Evil is a slippery term. In it's conventional use, it draws on a vague psycological archetype of some 'thing' wholely negative, malicious, destructive. Religious justification is often sought for such a simplistic view of evil, because on even very shallow analysis it falls apart.
Dictators invariably believed at least initially they were doing good, or at least neccessary, things, and could be talked out of bad methods in principle. Psycopaths are ill, and can be healed.
Temptation and the fall, went against god's directions, but the fruit of the tree of knowledge can be seen as obviously neccessary, like recieving fire from Prometheus.
When we examine notions and examples of evil, and how and why it exists, we have to see it as behaviour that is pathological and needs healing for the benefit of the acted upon and the evil actor themselves.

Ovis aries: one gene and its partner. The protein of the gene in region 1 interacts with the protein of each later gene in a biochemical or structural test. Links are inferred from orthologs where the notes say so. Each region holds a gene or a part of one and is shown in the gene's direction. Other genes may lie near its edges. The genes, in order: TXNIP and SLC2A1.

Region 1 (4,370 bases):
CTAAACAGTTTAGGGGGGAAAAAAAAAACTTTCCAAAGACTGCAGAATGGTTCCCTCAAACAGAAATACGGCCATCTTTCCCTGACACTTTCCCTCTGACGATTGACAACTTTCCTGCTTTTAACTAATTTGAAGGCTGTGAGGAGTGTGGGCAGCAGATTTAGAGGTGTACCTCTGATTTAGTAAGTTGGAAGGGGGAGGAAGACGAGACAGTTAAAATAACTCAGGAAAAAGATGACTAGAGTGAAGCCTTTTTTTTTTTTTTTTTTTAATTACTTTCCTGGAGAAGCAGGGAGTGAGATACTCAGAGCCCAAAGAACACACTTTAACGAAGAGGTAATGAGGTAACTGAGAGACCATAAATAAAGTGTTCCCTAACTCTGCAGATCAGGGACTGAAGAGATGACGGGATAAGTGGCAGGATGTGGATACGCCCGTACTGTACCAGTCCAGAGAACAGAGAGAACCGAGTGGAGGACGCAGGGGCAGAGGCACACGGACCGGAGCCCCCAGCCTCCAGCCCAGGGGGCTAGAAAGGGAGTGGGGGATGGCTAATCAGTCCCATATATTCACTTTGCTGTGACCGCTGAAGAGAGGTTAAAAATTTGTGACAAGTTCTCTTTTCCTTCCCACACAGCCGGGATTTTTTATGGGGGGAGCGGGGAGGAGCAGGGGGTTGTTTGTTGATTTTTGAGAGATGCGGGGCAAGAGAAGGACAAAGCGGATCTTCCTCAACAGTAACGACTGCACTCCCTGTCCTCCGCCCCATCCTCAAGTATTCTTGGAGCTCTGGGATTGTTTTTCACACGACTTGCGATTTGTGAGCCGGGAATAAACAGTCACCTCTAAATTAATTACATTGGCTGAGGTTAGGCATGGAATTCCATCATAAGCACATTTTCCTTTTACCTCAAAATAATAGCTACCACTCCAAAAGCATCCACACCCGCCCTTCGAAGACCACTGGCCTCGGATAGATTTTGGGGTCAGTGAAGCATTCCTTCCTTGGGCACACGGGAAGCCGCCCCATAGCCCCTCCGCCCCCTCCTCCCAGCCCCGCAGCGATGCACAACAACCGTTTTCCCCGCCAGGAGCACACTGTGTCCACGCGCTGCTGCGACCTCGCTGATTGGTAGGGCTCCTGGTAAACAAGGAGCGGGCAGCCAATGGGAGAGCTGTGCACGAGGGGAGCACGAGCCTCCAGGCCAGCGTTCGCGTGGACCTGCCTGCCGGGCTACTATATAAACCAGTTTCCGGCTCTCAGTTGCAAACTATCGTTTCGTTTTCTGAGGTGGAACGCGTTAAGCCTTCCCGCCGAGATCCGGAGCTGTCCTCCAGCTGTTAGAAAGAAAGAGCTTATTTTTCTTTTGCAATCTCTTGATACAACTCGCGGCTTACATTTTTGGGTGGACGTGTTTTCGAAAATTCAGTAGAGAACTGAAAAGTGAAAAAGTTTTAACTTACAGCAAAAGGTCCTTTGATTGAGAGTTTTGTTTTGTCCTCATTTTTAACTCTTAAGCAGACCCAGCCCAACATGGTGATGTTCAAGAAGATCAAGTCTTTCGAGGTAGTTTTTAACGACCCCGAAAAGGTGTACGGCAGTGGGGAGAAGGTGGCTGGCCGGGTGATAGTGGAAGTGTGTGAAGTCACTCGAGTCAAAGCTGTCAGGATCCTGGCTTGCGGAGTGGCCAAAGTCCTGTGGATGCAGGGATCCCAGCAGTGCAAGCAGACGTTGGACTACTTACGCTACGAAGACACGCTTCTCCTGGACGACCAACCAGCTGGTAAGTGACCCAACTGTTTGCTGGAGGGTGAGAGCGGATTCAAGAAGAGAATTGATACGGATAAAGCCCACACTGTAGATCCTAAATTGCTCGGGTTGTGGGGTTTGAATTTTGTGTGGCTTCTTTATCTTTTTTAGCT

A psycotherapist looks at impulses, that generate motivations. These are sources of vitality, when integrated and properly harnessed. Can impulses at core be evil? Possibly, in a sick person. But they arise from our biological needs, our desire for health and wholeness and wellbeing. The therapeutic perspective is that people can be healed, meaning wholesome impulses generated. Our fundamental nature cannot be aimed against itself, that can only have been aquired.
Actual evil actions are capable of being redeemed, like people are capable of being healed. Where does the energy in the motivation come from? In so far as it is evil, it is vitality aimed against itself. Vitality, rooted in our biological being, seeks to regenerate itself, to be reclaimed into positive cycles.